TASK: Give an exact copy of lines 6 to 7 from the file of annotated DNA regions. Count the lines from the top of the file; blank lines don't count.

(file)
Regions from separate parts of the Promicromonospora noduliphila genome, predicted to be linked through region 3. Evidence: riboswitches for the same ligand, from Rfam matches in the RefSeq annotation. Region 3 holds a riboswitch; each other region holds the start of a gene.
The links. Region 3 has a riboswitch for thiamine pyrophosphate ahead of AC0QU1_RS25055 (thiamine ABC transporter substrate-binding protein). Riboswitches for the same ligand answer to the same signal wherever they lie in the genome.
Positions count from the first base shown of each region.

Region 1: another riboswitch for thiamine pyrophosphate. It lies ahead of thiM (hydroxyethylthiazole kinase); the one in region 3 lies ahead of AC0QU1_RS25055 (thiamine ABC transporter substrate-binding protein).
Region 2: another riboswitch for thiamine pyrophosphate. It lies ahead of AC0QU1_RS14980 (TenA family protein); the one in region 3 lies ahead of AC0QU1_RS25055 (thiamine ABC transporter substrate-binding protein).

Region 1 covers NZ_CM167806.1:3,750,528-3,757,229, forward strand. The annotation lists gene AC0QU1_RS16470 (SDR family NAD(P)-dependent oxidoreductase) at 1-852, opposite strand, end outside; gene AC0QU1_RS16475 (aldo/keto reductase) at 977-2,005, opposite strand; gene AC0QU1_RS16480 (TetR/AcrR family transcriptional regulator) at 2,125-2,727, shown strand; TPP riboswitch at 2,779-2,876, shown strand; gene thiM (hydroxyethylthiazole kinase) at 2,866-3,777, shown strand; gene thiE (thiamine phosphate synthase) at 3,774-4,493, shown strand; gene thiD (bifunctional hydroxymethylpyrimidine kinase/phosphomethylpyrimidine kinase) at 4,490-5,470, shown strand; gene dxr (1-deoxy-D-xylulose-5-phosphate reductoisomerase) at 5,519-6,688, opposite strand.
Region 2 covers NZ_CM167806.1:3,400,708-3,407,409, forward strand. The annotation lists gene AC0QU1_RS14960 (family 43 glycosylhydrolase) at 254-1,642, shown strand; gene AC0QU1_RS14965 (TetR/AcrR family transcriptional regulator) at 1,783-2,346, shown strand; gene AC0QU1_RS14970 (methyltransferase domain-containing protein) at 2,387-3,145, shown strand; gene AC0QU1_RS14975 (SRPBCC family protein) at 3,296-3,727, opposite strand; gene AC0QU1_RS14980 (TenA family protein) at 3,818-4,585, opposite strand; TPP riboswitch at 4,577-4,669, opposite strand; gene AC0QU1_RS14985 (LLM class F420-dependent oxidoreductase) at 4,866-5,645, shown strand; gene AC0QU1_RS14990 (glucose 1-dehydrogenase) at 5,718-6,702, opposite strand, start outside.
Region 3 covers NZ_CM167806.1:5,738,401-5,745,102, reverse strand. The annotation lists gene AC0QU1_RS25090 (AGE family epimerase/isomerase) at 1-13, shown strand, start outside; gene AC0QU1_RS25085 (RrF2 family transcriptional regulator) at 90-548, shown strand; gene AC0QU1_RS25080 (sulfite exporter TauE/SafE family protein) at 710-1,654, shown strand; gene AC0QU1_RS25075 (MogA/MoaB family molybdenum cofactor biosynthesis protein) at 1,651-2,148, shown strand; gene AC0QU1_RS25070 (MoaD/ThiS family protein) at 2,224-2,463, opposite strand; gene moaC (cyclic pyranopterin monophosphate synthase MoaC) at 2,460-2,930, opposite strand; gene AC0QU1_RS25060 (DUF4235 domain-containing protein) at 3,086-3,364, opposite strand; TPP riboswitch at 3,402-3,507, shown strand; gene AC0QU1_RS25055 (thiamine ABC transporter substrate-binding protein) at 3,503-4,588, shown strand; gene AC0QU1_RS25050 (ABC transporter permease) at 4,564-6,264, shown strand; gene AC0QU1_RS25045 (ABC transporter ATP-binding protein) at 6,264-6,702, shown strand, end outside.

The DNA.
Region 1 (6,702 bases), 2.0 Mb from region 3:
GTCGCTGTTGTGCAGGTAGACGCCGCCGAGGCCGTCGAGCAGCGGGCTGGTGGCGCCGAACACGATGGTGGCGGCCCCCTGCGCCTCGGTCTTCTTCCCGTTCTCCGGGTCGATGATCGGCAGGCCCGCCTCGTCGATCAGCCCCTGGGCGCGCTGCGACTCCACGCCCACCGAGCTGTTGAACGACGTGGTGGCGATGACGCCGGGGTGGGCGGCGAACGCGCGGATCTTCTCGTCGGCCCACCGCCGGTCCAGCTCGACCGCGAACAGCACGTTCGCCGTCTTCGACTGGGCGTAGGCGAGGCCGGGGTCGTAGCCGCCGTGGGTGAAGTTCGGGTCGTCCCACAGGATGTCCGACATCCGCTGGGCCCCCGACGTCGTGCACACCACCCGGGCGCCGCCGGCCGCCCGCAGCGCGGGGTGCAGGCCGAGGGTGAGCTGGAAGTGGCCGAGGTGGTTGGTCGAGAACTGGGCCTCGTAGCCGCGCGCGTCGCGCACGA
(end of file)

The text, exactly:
Region 1 covers NZ_CM167806.1:3,750,528-3,757,229, forward strand. The annotation lists gene AC0QU1_RS16470 (SDR family NAD(P)-dependent oxidoreductase) at 1-852, opposite strand, end outside; gene AC0QU1_RS16475 (aldo/keto reductase) at 977-2,005, opposite strand; gene AC0QU1_RS16480 (TetR/AcrR family transcriptional regulator) at 2,125-2,727, shown strand; TPP riboswitch at 2,779-2,876, shown strand; gene thiM (hydroxyethylthiazole kinase) at 2,866-3,777, shown strand; gene thiE (thiamine phosphate synthase) at 3,774-4,493, shown strand; gene thiD (bifunctional hydroxymethylpyrimidine kinase/phosphomethylpyrimidine kinase) at 4,490-5,470, shown strand; gene dxr (1-deoxy-D-xylulose-5-phosphate reductoisomerase) at 5,519-6,688, opposite strand.
Region 2 covers NZ_CM167806.1:3,400,708-3,407,409, forward strand. The annotation lists gene AC0QU1_RS14960 (family 43 glycosylhydrolase) at 254-1,642, shown strand; gene AC0QU1_RS14965 (TetR/AcrR family transcriptional regulator) at 1,783-2,346, shown strand; gene AC0QU1_RS14970 (methyltransferase domain-containing protein) at 2,387-3,145, shown strand; gene AC0QU1_RS14975 (SRPBCC family protein) at 3,296-3,727, opposite strand; gene AC0QU1_RS14980 (TenA family protein) at 3,818-4,585, opposite strand; TPP riboswitch at 4,577-4,669, opposite strand; gene AC0QU1_RS14985 (LLM class F420-dependent oxidoreductase) at 4,866-5,645, shown strand; gene AC0QU1_RS14990 (glucose 1-dehydrogenase) at 5,718-6,702, opposite strand, start outside.